The Altona District
Altona was founded in 1535 as a fishing village. According to legend, the name derives from its proximity to Hamburg, since members of the Hamburg Council felt that this independent village was “all-to-nah”, Low German for "far-too-close", for comfort. It didn't make things better when, in 1640, the Danish king, Frederick III, also Duke of Holstein, granted Altona city rights. For the next roughly 200 years, it became one of Denmark's most important harbor towns.
Due to significant restrictions on the number of Jews permitted to reside in Hamburg, the more tolerant Danish Altona also became home to a substantial Jewish community. From the 17th to 19th centuries, Altona grew into a major center of Jewish life and scholarship, and Altona is still home to a major European Jewish cemetery.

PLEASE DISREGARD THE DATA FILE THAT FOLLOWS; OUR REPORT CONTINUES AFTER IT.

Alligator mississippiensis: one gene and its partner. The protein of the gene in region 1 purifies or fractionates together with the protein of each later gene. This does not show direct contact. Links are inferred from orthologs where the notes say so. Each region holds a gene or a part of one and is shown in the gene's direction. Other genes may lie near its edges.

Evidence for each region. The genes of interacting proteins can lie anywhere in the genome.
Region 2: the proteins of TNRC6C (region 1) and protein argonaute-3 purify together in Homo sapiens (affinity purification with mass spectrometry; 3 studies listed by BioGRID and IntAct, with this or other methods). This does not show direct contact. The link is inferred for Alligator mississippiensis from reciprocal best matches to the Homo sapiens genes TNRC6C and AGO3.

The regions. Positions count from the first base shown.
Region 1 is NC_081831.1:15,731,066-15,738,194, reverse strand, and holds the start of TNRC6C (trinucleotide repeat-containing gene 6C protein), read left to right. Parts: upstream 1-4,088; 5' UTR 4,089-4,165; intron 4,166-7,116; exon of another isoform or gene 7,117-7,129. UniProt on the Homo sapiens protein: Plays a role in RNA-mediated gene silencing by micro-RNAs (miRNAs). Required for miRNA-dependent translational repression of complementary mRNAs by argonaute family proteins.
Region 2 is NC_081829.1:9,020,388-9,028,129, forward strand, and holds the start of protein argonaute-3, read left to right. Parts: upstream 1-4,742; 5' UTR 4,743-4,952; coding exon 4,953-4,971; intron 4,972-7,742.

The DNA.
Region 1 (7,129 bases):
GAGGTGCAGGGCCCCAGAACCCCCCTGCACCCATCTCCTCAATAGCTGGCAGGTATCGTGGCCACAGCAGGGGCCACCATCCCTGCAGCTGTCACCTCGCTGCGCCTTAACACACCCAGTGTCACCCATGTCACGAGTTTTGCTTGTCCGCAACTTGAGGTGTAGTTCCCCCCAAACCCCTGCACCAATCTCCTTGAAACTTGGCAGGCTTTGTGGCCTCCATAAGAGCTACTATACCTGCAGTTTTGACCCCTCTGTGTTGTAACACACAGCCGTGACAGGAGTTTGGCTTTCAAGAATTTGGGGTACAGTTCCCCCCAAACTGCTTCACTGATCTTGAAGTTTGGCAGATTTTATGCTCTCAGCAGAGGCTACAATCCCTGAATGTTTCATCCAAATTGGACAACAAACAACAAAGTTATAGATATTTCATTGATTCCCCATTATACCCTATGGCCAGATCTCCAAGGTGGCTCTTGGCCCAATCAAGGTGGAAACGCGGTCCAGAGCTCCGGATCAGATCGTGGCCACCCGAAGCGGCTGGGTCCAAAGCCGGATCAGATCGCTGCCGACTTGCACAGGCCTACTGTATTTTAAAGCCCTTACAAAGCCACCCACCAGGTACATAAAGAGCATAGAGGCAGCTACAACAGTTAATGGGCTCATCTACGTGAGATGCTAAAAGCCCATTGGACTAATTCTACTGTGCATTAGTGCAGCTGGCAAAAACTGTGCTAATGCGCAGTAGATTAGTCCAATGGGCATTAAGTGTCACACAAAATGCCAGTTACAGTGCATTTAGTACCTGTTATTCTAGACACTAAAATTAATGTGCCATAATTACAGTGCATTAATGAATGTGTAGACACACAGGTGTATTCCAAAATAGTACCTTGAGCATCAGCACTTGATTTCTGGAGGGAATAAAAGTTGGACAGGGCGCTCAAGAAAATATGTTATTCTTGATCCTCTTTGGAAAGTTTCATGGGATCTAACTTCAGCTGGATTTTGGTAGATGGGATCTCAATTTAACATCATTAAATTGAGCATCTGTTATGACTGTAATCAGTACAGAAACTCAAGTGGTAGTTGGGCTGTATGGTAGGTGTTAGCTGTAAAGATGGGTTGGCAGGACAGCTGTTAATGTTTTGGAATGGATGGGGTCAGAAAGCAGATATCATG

In the mid to late 19th century, a series of wars between Denmark and the German Confederation ultimately led to Denmark's cession of its German territories and along with the rest of Schleswig-Holstein, Altona officially became part of the Kingdom of Prussia in 1867. Since 1938, it has been part of the Free and Hanseatic City of Hamburg.